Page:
NewEurasia’s Mary Mitchell recently went to Kyrgyzstan in search of the country’s beautiful textiles. In a remote yurt, she found beautiful examples of traditional tush kiyiz, a dying form of embroidery. Here is her report.
Amidst continuing and simmering difficulties in southern Kyrgyzstan, many Uzbek families are deliberating whether to stay or flee the country for Russia and the West. neweurasia’s Mary Pole recounts the thoughts of one such family in Aravan.
Yesterday’s in southern Kyrgyzstan and today’s bombing in Bishkek have once again raised the spectre of Islamism over Central Asia’s “island of democracy”. But is there any substance behind the “Islamism” label? neweurasia’s Mary Pole sees something much more sinister at work. “The context of oppression and intimidation of the ethnic Uzbek minority in Kyrgyzstan,” she writes, “and the frequent use of the word ‘Islamist’ and ‘terrorist’ in justifying arrests and detention in many of these cases [are] indicative of a concerning trend.”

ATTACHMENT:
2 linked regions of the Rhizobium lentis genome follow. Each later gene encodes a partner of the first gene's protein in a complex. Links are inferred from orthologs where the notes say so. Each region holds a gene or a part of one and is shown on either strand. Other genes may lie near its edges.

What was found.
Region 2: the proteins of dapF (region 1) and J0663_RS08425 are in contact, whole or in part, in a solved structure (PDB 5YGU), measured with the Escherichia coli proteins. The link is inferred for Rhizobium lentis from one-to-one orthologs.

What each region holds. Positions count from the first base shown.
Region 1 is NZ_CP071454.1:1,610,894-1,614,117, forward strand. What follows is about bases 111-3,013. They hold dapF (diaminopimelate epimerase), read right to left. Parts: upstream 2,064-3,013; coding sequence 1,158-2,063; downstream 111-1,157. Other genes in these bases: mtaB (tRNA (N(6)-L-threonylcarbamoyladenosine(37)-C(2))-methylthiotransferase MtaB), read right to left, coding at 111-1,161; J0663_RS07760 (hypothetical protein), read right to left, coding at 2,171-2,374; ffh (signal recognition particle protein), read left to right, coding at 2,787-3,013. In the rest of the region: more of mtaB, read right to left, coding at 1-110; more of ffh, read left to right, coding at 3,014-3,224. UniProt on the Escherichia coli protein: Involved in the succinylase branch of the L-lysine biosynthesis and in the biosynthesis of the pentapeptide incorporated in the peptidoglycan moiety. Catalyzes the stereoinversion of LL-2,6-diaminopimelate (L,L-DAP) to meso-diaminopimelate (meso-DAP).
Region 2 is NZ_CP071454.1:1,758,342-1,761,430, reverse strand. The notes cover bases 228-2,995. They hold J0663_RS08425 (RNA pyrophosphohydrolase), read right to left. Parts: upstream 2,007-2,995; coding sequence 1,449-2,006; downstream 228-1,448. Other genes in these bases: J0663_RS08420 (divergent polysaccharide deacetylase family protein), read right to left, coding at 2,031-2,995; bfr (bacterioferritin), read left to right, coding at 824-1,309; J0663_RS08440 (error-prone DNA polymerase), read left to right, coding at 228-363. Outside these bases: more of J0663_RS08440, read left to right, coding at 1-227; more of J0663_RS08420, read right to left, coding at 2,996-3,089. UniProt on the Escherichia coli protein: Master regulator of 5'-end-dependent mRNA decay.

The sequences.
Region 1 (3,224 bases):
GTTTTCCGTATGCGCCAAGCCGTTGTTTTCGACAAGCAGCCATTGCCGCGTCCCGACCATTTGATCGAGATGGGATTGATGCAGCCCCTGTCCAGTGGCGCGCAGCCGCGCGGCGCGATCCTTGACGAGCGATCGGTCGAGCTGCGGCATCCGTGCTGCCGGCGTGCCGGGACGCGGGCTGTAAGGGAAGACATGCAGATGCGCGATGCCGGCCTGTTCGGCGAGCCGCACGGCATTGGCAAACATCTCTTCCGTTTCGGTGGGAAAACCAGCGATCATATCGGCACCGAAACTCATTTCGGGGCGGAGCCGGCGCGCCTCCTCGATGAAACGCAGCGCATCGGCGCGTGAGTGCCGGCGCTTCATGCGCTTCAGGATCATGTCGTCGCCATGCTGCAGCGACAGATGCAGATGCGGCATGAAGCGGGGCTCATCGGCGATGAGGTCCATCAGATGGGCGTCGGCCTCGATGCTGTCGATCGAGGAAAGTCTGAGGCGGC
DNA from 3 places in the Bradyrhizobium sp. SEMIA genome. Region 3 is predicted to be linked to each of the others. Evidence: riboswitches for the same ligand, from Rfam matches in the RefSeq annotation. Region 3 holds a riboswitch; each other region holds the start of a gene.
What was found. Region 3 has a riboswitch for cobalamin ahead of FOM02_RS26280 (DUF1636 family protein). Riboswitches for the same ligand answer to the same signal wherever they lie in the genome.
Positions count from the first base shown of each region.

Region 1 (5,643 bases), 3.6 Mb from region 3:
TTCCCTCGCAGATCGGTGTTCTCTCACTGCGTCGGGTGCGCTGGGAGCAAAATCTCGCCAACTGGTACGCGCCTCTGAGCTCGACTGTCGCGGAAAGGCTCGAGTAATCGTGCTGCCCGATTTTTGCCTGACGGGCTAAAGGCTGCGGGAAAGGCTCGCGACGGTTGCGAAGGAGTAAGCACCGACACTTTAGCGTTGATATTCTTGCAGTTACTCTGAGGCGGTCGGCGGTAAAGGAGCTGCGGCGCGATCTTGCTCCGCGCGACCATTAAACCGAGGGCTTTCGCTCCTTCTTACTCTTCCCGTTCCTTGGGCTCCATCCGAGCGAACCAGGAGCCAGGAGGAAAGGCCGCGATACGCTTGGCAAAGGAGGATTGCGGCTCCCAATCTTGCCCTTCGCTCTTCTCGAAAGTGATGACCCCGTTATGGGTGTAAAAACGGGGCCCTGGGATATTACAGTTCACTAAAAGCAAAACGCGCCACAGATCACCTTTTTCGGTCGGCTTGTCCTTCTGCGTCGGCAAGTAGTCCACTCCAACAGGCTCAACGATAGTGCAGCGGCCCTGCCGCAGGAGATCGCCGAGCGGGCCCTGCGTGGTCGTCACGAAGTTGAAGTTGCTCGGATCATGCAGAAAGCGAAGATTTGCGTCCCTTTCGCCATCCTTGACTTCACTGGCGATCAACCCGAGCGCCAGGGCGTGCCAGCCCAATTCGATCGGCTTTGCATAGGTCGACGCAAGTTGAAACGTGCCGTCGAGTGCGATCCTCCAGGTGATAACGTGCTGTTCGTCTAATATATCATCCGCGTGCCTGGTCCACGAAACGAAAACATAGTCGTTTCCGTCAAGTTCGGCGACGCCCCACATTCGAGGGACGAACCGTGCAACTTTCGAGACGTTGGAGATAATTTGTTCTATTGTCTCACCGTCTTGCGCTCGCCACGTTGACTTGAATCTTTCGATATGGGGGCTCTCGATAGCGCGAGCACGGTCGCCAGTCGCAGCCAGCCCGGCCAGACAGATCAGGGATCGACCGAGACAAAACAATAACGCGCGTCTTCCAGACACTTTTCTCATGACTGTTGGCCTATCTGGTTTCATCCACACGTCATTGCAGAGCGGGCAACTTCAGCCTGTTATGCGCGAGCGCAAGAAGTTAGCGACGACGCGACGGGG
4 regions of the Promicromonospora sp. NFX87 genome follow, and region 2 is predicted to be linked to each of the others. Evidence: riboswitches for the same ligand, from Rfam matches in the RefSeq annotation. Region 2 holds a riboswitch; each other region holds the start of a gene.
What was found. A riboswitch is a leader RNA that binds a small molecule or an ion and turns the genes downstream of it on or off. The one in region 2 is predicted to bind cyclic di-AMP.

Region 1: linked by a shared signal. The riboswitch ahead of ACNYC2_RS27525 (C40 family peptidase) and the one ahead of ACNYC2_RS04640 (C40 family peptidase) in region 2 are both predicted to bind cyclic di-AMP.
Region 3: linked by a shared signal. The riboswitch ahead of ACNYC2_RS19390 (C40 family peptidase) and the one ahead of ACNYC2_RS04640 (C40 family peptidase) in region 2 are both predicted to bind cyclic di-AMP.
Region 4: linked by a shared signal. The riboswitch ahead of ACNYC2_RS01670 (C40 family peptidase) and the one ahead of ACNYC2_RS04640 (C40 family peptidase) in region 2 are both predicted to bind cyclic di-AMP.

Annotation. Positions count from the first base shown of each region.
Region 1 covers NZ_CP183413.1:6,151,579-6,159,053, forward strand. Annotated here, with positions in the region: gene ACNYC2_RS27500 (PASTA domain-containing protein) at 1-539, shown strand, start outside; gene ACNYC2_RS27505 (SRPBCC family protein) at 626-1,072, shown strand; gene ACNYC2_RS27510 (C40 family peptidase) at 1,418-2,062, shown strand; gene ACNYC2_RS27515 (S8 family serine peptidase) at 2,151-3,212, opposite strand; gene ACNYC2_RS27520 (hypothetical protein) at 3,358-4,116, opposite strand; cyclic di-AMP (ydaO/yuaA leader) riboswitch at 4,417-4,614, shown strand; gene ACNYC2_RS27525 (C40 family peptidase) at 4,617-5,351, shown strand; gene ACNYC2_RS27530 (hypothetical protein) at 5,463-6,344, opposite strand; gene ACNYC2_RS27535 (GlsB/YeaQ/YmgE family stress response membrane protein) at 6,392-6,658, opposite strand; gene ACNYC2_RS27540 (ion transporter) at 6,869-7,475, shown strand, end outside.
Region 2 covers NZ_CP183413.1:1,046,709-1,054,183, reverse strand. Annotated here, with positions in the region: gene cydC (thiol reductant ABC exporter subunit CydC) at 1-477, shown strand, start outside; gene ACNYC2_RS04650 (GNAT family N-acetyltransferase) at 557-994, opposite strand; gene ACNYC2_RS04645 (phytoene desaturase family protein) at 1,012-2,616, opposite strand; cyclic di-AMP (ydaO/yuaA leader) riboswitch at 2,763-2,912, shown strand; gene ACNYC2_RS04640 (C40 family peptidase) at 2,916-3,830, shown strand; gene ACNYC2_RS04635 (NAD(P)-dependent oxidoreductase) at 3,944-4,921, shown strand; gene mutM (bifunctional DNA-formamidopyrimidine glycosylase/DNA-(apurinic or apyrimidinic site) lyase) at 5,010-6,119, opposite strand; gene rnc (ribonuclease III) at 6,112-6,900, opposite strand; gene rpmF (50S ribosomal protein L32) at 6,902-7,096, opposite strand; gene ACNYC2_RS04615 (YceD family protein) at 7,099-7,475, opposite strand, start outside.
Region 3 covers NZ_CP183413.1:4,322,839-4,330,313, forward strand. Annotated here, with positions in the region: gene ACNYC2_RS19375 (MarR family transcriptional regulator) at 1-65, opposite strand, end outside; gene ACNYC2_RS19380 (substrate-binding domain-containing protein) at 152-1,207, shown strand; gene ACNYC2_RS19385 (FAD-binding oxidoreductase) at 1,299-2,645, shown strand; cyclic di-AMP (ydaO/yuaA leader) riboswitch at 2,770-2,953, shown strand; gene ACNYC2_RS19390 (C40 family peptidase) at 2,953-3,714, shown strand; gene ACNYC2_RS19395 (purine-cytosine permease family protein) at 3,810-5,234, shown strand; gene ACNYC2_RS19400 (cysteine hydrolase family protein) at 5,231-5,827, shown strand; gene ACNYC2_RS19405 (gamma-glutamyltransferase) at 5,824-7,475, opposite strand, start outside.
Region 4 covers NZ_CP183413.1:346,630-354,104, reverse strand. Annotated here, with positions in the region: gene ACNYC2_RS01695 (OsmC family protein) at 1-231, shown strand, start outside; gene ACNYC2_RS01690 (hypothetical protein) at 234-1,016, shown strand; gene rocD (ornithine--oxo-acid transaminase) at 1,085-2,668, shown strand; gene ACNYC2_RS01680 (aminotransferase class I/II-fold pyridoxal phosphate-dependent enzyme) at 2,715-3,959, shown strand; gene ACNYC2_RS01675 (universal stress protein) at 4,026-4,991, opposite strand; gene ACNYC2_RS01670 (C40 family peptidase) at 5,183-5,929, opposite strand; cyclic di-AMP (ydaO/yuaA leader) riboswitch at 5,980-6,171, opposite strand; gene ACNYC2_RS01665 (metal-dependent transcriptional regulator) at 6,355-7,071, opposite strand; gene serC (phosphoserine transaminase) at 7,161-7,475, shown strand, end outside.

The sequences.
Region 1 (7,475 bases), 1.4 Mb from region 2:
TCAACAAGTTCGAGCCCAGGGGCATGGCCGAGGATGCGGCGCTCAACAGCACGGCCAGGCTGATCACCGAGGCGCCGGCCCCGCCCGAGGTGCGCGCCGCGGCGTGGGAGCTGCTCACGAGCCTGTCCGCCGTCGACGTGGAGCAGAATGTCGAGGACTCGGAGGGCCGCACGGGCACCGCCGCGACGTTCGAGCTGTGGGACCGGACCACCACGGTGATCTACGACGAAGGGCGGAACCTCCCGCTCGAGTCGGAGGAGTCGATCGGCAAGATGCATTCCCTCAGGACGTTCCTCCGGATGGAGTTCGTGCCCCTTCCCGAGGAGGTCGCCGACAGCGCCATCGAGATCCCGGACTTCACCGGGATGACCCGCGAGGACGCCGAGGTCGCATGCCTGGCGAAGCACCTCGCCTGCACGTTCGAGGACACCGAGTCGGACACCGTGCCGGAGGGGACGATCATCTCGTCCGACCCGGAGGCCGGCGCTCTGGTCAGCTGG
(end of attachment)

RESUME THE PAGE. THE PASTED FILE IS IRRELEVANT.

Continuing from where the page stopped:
Osh’s bazaar, located on the left bank of the Ak-Bura river, has changed dramatically over the decades, but never so much as when violence swept through the city this past June, destroying almost all the infrastructure of the bazaar. Guest blogger Mary Pole reports, writing, “A former thriving hub of commerce is now a shell of destroyed livelihoods and lost hope,” with heartbreaking photos at the end of the post.
In the ruins of Osh, the meaning of June’s terrible events are contested not only at the level of voting and rhetoric, but on the very walls. Guest blogger Mary Pole reports on the battle being fought through graffiti for the heart and soul of a torn city. “A glaring reminder of the violence is painted on walls in and around Osh, despite recent attempts to paint over the markings,” she writes.